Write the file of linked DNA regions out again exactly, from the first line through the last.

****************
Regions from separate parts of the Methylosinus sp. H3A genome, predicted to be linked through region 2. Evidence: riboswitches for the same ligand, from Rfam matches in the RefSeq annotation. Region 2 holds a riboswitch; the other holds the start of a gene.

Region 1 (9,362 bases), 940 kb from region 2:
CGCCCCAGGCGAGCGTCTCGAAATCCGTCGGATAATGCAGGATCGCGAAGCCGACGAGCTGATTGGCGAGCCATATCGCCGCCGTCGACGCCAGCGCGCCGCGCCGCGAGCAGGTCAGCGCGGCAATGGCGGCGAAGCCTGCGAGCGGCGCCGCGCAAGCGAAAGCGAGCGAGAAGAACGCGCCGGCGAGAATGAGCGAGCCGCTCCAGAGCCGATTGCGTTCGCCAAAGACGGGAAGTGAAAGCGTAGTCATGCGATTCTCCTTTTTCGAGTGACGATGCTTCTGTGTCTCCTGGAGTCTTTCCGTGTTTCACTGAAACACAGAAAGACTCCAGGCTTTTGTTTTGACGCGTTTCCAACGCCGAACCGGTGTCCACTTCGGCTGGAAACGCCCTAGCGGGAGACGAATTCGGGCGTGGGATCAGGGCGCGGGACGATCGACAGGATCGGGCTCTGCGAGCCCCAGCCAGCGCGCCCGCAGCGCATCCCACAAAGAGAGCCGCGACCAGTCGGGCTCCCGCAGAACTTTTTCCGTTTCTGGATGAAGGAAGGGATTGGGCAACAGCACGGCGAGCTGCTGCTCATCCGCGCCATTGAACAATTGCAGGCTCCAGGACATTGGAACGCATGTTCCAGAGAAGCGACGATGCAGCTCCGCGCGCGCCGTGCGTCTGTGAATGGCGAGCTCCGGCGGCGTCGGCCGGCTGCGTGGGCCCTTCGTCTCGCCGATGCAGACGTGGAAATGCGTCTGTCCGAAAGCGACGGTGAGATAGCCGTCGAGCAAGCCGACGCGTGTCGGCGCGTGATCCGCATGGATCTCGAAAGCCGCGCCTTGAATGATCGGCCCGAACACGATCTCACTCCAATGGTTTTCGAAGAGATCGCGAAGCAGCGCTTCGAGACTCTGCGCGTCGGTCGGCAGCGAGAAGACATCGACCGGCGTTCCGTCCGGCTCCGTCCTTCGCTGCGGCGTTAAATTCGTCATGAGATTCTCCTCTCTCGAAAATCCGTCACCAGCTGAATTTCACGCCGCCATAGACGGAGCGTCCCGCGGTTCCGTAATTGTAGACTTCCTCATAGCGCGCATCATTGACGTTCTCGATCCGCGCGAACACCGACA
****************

Regions from separate parts of the Methylosinus sp. H3A genome, predicted to be linked through region 2. Evidence: riboswitches for the same ligand, from Rfam matches in the RefSeq annotation. Region 2 holds a riboswitch; the other holds the start of a gene.

Region 1 (9,362 bases), 940 kb from region 2:
CGCCCCAGGCGAGCGTCTCGAAATCCGTCGGATAATGCAGGATCGCGAAGCCGACGAGCTGATTGGCGAGCCATATCGCCGCCGTCGACGCCAGCGCGCCGCGCCGCGAGCAGGTCAGCGCGGCAATGGCGGCGAAGCCTGCGAGCGGCGCCGCGCAAGCGAAAGCGAGCGAGAAGAACGCGCCGGCGAGAATGAGCGAGCCGCTCCAGAGCCGATTGCGTTCGCCAAAGACGGGAAGTGAAAGCGTAGTCATGCGATTCTCCTTTTTCGAGTGACGATGCTTCTGTGTCTCCTGGAGTCTTTCCGTGTTTCACTGAAACACAGAAAGACTCCAGGCTTTTGTTTTGACGCGTTTCCAACGCCGAACCGGTGTCCACTTCGGCTGGAAACGCCCTAGCGGGAGACGAATTCGGGCGTGGGATCAGGGCGCGGGACGATCGACAGGATCGGGCTCTGCGAGCCCCAGCCAGCGCGCCCGCAGCGCATCCCACAAAGAGAGCCGCGACCAGTCGGGCTCCCGCAGAACTTTTTCCGTTTCTGGATGAAGGAAGGGATTGGGCAACAGCACGGCGAGCTGCTGCTCATCCGCGCCATTGAACAATTGCAGGCTCCAGGACATTGGAACGCATGTTCCAGAGAAGCGACGATGCAGCTCCGCGCGCGCCGTGCGTCTGTGAATGGCGAGCTCCGGCGGCGTCGGCCGGCTGCGTGGGCCCTTCGTCTCGCCGATGCAGACGTGGAAATGCGTCTGTCCGAAAGCGACGGTGAGATAGCCGTCGAGCAAGCCGACGCGTGTCGGCGCGTGATCCGCATGGATCTCGAAAGCCGCGCCTTGAATGATCGGCCCGAACACGATCTCACTCCAATGGTTTTCGAAGAGATCGCGAAGCAGCGCTTCGAGACTCTGCGCGTCGGTCGGCAGCGAGAAGACATCGACCGGCGTTCCGTCCGGCTCCGTCCTTCGCTGCGGCGTTAAATTCGTCATGAGATTCTCCTCTCTCGAAAATCCGTCACCAGCTGAATTTCACGCCGCCATAGACGGAGCGTCCCGCGGTTCCGTAATTGTAGACTTCCTCATAGCGCGCATCATTGACGTTCTCGATCCGCGCGAACACCGACA